We finally got enough rain over a wide enough part of the region to clean things out. I was so happy, after checking the Air Quality Index, to open our windows. It was too warm and stuffy inside!
And now to an old, old adversary...
911 Call From Intoxicated Jerry Falwell Jr.’s House Last Month Describes ‘A Lot Of Blood’ – Becki Falwell told the operator that her husband had cuts on his face from falling after he’d been drinking.
In case you need a reminder, I’ll just drop this hand sum-up I’ve referred to before:
Sometimes when a man and a woman love each other, and the man is the president of an evangelical Christian clown college and is friends with the pussy-grabbing authoritarian president of America, they get married and then they meet a 20-year-old pool boy named “Giancarlo” and they are like “Oh hey, Giancarlo, is that the Holy Bible in your pocket, or is it your boner?” and he is like “Oh it’s just my boner” and they are like “Good, we really aren’t into that Holy Bible shit when we aren’t profiting financially from it” and the pool boy is like “cool” and they are like “cool” and so they start having a sexual affair with the pool boy for years and years, where the lady does nakeds with the pool boy while the clown college Christian leader husband plays shadows puppets with his weener and watches in the corner, and they end up giving the pool boy SWEET business deals that kinda sorta look like payoffs, and fly him all over the country in their jet, and maybe there’s a similar arrangement with the hot jacked personal trainer, but we’re not sure yet, but anyway then everybody finds out and the man has to quit being a clown college Christian leader, WOMP WOMP.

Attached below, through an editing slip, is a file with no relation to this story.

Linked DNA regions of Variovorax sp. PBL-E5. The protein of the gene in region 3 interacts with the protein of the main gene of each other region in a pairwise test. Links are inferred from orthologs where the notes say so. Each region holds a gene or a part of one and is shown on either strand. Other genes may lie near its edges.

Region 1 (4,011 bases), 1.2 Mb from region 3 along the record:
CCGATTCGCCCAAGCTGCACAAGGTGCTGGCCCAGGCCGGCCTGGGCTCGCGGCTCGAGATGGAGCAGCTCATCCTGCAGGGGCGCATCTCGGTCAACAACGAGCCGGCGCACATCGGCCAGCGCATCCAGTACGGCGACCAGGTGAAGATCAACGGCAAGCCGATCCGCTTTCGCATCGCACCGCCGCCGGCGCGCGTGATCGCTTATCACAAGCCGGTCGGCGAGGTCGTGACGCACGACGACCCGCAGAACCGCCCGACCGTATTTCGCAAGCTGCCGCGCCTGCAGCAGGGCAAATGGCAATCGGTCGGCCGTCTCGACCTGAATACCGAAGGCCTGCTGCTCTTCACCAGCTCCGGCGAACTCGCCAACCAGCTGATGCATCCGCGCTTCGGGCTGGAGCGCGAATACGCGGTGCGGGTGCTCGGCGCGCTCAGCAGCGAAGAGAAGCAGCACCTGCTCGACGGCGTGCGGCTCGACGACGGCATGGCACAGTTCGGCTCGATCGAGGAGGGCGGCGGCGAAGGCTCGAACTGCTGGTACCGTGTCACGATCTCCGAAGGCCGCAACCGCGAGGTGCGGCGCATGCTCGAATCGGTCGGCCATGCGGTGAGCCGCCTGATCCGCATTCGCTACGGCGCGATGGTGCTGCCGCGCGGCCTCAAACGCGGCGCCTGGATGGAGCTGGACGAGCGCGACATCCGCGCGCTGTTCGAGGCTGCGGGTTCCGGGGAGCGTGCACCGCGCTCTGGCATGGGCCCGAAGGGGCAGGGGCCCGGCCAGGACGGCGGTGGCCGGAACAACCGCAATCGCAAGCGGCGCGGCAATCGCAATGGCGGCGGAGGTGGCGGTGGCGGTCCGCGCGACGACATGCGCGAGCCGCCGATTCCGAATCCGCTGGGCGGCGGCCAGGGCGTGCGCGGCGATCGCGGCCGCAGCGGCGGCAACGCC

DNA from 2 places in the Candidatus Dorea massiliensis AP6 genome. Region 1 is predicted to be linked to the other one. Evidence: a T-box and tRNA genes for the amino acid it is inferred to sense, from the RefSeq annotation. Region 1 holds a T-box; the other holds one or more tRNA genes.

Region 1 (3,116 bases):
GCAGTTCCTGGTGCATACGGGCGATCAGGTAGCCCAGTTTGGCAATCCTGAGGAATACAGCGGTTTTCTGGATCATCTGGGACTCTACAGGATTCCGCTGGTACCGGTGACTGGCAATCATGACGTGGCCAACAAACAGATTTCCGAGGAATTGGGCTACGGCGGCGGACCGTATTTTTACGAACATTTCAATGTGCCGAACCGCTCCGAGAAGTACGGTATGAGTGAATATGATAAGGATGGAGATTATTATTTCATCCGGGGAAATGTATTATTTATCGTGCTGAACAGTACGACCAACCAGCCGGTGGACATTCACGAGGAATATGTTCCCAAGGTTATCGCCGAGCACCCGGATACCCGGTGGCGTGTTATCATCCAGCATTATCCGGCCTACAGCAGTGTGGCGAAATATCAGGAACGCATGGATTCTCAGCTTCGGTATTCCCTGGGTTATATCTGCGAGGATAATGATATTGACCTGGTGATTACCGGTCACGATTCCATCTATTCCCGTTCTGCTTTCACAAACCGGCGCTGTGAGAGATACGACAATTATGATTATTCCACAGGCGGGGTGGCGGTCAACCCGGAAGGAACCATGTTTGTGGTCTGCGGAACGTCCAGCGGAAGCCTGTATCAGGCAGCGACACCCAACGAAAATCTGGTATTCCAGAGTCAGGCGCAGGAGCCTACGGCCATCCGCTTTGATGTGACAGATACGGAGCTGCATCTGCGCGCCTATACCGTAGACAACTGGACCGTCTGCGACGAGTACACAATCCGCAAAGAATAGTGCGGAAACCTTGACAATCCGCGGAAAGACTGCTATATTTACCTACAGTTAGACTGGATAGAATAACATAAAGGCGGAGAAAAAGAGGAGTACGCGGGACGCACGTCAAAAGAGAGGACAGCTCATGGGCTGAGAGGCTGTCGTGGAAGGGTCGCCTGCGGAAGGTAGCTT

And there are continuing developments:
When Falwell Junior finally was forced to resign and the university opened investigations into possible financial improprieties, certain commenters out there opined that this was either part of Falwell’s kink (the pool boy and the other pool boy situations seeming to be on the cuckold fetish spectrum) because many cucks like being humiliated publicly, or that he was slamming his fist on the self-destruct button because he is tired of pretending to be an evangelical leader.
I didn’t buy either of those scenarios at the time for a variety of reasons. Only one of them being that first drunk call Junior made to a conservative radio show a few days after the Instagram post with his arm around a woman who wasn’t his wife, with his pants on done and a glass of what he later claimed wasn’t alcohol, but “black water” in his other hand.
No, the reason why is because I’ve known men like Junior before. White straight men, often from a conservative southern background (though not required) who are used to “getting away with it” over and over. They think they are invincible. They think the rules don’t apply to them. They have always been able to lie their way out of it before, and they are confident that they will continue to do so.